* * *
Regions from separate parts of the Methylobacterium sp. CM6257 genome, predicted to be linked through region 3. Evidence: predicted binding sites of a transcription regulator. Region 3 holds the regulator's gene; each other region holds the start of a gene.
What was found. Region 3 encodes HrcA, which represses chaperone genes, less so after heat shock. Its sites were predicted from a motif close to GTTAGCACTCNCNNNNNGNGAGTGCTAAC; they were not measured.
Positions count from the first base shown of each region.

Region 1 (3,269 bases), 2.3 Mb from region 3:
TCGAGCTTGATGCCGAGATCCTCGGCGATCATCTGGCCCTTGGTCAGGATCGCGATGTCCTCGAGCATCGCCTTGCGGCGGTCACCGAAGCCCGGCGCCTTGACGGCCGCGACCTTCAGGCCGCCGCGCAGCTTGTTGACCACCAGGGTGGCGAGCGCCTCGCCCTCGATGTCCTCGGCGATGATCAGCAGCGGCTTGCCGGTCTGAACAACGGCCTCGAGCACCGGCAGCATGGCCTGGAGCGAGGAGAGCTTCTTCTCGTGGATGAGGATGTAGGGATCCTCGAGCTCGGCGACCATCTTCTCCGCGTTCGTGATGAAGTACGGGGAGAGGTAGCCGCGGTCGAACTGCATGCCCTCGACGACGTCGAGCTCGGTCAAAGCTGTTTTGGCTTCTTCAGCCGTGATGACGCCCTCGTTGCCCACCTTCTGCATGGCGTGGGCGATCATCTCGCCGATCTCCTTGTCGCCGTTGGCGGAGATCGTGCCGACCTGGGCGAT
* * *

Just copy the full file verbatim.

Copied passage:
Regions from separate parts of the Methylobacterium sp. CM6257 genome, predicted to be linked through region 3. Evidence: predicted binding sites of a transcription regulator. Region 3 holds the regulator's gene; each other region holds the start of a gene.
What was found. Region 3 encodes HrcA, which represses chaperone genes, less so after heat shock. Its sites were predicted from a motif close to GTTAGCACTCNCNNNNNGNGAGTGCTAAC; they were not measured.
Positions count from the first base shown of each region.

Region 1 (3,269 bases), 2.3 Mb from region 3:
TCGAGCTTGATGCCGAGATCCTCGGCGATCATCTGGCCCTTGGTCAGGATCGCGATGTCCTCGAGCATCGCCTTGCGGCGGTCACCGAAGCCCGGCGCCTTGACGGCCGCGACCTTCAGGCCGCCGCGCAGCTTGTTGACCACCAGGGTGGCGAGCGCCTCGCCCTCGATGTCCTCGGCGATGATCAGCAGCGGCTTGCCGGTCTGAACAACGGCCTCGAGCACCGGCAGCATGGCCTGGAGCGAGGAGAGCTTCTTCTCGTGGATGAGGATGTAGGGATCCTCGAGCTCGGCGACCATCTTCTCCGCGTTCGTGATGAAGTACGGGGAGAGGTAGCCGCGGTCGAACTGCATGCCCTCGACGACGTCGAGCTCGGTCAAAGCTGTTTTGGCTTCTTCAGCCGTGATGACGCCCTCGTTGCCCACCTTCTGCATGGCGTGGGCGATCATCTCGCCGATCTCCTTGTCGCCGTTGGCGGAGATCGTGCCGACCTGGGCGAT